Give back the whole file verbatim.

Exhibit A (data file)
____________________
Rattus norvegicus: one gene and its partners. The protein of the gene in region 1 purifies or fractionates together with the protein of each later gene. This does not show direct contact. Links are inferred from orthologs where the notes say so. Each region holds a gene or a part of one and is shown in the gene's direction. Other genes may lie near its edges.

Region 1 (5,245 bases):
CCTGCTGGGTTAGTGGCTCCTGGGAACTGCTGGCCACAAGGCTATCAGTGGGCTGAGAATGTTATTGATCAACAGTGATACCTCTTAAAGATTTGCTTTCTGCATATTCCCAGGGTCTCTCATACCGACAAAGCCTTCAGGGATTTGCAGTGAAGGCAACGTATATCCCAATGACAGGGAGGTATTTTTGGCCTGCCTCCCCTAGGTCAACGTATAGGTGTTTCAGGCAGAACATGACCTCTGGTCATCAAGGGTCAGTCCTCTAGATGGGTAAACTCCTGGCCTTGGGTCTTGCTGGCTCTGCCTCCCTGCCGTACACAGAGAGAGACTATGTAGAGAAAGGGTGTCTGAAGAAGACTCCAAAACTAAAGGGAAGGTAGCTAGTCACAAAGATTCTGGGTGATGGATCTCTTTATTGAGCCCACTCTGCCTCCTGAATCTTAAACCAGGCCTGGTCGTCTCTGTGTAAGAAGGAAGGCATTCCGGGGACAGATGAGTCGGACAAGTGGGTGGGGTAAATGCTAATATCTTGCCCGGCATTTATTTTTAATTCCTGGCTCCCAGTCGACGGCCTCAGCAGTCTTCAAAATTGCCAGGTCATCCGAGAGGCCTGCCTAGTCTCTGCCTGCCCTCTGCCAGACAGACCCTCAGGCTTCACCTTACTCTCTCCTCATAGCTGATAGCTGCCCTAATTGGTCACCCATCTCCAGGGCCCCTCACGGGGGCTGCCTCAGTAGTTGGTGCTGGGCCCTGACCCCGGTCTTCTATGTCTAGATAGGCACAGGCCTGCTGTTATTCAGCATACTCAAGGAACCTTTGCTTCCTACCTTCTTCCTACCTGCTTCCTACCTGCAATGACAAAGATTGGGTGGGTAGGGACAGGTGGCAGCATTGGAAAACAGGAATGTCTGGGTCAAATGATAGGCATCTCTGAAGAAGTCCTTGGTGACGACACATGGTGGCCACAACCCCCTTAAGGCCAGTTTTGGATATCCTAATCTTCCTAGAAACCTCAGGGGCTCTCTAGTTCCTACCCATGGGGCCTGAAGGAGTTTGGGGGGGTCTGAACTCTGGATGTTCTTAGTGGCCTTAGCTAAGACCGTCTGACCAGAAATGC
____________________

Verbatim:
Rattus norvegicus: one gene and its partners. The protein of the gene in region 1 purifies or fractionates together with the protein of each later gene. This does not show direct contact. Links are inferred from orthologs where the notes say so. Each region holds a gene or a part of one and is shown in the gene's direction. Other genes may lie near its edges.

Region 1 (5,245 bases):
CCTGCTGGGTTAGTGGCTCCTGGGAACTGCTGGCCACAAGGCTATCAGTGGGCTGAGAATGTTATTGATCAACAGTGATACCTCTTAAAGATTTGCTTTCTGCATATTCCCAGGGTCTCTCATACCGACAAAGCCTTCAGGGATTTGCAGTGAAGGCAACGTATATCCCAATGACAGGGAGGTATTTTTGGCCTGCCTCCCCTAGGTCAACGTATAGGTGTTTCAGGCAGAACATGACCTCTGGTCATCAAGGGTCAGTCCTCTAGATGGGTAAACTCCTGGCCTTGGGTCTTGCTGGCTCTGCCTCCCTGCCGTACACAGAGAGAGACTATGTAGAGAAAGGGTGTCTGAAGAAGACTCCAAAACTAAAGGGAAGGTAGCTAGTCACAAAGATTCTGGGTGATGGATCTCTTTATTGAGCCCACTCTGCCTCCTGAATCTTAAACCAGGCCTGGTCGTCTCTGTGTAAGAAGGAAGGCATTCCGGGGACAGATGAGTCGGACAAGTGGGTGGGGTAAATGCTAATATCTTGCCCGGCATTTATTTTTAATTCCTGGCTCCCAGTCGACGGCCTCAGCAGTCTTCAAAATTGCCAGGTCATCCGAGAGGCCTGCCTAGTCTCTGCCTGCCCTCTGCCAGACAGACCCTCAGGCTTCACCTTACTCTCTCCTCATAGCTGATAGCTGCCCTAATTGGTCACCCATCTCCAGGGCCCCTCACGGGGGCTGCCTCAGTAGTTGGTGCTGGGCCCTGACCCCGGTCTTCTATGTCTAGATAGGCACAGGCCTGCTGTTATTCAGCATACTCAAGGAACCTTTGCTTCCTACCTTCTTCCTACCTGCTTCCTACCTGCAATGACAAAGATTGGGTGGGTAGGGACAGGTGGCAGCATTGGAAAACAGGAATGTCTGGGTCAAATGATAGGCATCTCTGAAGAAGTCCTTGGTGACGACACATGGTGGCCACAACCCCCTTAAGGCCAGTTTTGGATATCCTAATCTTCCTAGAAACCTCAGGGGCTCTCTAGTTCCTACCCATGGGGCCTGAAGGAGTTTGGGGGGGTCTGAACTCTGGATGTTCTTAGTGGCCTTAGCTAAGACCGTCTGACCAGAAATGC